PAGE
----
On the contrary, the comparison is perfectly apt. I apologize if I have appeared unsympathetic to people who are stereoblind, but frankly, what is stupid is your argument that just because you have difficulty seeing 3D, no one else should have it. I was previously ADA coordinator at a major museum, and no deaf or blind person I have met ever suggested that movies not have sound tracks or be reduced to sound only, with no picture. Yet this is analogous to what you propose.
Everyone who wears glasses has to wear the 3D glasses over them. In general, the 3D glasses are designed for this contingency. I’m sorry if you get headaches, but I fail to see how wearing glasses is “considerably more effort.” In any case, I expect that the vast majority of 3D films will also be shown in 2D.
Being inclusive does not mean denying service to people without disabilities! AFAIK, stereoblindness is not recognized as an ADA-covered disability, but if I were still in the business, I think my accommodation would be a pair of 3D glasses with one eye blacked out. You could very easily do the same yourself, instead of the eye patch, if you wished. (I’m assuming you don’t wear the eyepatch all the time.)
No, I think that you should recognize that, like 100% of humanity, there are certain things in life that are not easy for you, and you shouldn’t condemn them and expect the world to deny itself anything you personally can’t enjoy. (And perhaps you missed my previous post in which I said I don’t particularly like 3D. I agree with you that, in many cases, it’s just a gimmick.)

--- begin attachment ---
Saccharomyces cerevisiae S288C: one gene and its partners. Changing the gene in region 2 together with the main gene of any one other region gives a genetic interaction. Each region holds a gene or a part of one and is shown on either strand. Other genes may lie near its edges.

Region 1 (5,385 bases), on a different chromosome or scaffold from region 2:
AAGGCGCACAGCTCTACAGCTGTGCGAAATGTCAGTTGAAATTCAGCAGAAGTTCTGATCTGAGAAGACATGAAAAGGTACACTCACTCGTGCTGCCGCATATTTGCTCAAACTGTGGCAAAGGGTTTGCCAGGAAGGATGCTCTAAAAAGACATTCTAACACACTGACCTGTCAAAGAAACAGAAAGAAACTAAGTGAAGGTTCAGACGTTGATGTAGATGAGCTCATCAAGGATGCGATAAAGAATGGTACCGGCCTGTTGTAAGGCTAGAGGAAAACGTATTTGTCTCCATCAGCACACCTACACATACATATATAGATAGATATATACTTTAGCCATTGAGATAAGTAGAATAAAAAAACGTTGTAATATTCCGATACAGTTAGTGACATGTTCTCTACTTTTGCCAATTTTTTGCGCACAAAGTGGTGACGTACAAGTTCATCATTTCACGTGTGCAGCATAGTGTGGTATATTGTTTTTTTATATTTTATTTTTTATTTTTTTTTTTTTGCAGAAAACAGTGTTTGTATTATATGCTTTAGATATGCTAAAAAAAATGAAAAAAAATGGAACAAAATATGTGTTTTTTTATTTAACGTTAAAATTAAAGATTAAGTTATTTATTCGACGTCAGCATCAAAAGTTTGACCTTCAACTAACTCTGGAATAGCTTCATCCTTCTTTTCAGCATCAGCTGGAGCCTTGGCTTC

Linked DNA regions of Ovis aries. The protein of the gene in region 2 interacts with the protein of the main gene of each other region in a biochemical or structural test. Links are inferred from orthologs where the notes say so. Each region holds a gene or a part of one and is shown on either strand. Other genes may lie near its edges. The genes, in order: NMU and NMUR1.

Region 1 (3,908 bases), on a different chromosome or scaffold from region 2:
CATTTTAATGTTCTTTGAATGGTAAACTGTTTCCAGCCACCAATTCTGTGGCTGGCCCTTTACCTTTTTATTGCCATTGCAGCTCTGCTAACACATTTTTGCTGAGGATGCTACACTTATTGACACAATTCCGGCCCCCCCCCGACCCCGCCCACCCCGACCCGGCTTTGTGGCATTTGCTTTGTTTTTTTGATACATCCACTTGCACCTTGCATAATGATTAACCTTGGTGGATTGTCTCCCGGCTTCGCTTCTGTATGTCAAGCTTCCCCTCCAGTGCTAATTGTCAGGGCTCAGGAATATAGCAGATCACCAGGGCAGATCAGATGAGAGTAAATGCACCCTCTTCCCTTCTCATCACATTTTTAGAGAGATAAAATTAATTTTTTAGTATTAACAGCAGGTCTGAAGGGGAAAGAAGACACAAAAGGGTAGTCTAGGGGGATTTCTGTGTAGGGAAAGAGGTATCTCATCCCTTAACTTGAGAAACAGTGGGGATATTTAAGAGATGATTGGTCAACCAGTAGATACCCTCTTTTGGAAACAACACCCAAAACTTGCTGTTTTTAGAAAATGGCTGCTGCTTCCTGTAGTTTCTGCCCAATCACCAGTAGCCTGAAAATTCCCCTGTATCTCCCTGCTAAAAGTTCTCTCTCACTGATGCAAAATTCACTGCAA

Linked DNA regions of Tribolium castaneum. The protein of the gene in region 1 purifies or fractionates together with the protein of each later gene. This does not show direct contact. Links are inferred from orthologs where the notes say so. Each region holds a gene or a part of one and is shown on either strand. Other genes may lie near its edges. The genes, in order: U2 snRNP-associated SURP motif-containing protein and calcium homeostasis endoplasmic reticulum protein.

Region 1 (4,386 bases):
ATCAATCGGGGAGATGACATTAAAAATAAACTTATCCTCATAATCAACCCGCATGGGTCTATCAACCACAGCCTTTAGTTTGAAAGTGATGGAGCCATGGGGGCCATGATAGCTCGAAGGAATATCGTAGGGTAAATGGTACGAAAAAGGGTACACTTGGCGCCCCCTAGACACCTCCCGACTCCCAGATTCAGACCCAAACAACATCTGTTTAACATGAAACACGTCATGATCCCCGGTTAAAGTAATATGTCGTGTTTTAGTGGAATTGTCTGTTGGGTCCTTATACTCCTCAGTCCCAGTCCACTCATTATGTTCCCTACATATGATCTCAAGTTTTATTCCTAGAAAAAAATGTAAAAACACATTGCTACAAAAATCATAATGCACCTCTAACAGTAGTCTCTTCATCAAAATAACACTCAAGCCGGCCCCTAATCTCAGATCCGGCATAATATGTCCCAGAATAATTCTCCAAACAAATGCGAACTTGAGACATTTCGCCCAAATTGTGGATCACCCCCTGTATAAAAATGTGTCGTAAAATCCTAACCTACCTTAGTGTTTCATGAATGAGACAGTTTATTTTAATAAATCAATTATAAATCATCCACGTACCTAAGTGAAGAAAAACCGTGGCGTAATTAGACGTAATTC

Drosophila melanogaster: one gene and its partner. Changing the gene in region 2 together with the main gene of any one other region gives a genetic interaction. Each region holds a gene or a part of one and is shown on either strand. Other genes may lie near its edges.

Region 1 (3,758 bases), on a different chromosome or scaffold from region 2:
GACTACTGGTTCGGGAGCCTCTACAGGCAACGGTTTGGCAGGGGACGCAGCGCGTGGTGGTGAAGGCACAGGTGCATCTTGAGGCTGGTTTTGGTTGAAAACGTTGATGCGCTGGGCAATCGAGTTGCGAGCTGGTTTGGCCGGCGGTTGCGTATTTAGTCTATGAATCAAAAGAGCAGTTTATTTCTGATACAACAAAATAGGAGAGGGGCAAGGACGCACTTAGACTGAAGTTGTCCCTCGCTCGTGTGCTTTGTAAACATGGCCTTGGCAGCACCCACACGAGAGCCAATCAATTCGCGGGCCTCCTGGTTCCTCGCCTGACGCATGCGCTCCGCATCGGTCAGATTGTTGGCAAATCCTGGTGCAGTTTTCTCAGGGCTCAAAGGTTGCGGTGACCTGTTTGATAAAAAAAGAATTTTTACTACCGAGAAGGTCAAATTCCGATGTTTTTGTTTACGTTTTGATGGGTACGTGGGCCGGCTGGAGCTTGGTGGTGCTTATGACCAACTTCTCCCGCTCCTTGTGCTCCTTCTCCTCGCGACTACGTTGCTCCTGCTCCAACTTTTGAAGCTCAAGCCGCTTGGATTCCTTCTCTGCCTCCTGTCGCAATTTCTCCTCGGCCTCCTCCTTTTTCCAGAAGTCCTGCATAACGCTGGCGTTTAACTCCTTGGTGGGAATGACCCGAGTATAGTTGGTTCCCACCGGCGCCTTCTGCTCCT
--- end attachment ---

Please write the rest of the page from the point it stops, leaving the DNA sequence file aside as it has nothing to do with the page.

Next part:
FYI, since you mentioned it, while I was ADA coordinator, I was responsible for the largest of the early tests of the Rear Window system and other closed captioning systems for movie theaters. I was only part of a large team that worked in the project, but is in no small part because of those tests that Rear Window is available in theaters today.
Moreover, he knows he’ll probably get used to it given enough practice, but hates the thought of having to learn anything.
To the OP: did you happen to suffer from Strabismus as a child?
Nope. No Strabismus.
FWIW, I just saw Dinosaurs 3D at the IMAX at the Smithsonian. I had some ghosting, but nothing like I had with Monsters vs Aliens. I wonder if the Chicago IMAX has some issues. Do these things need to be tuned in any way prior to being projected?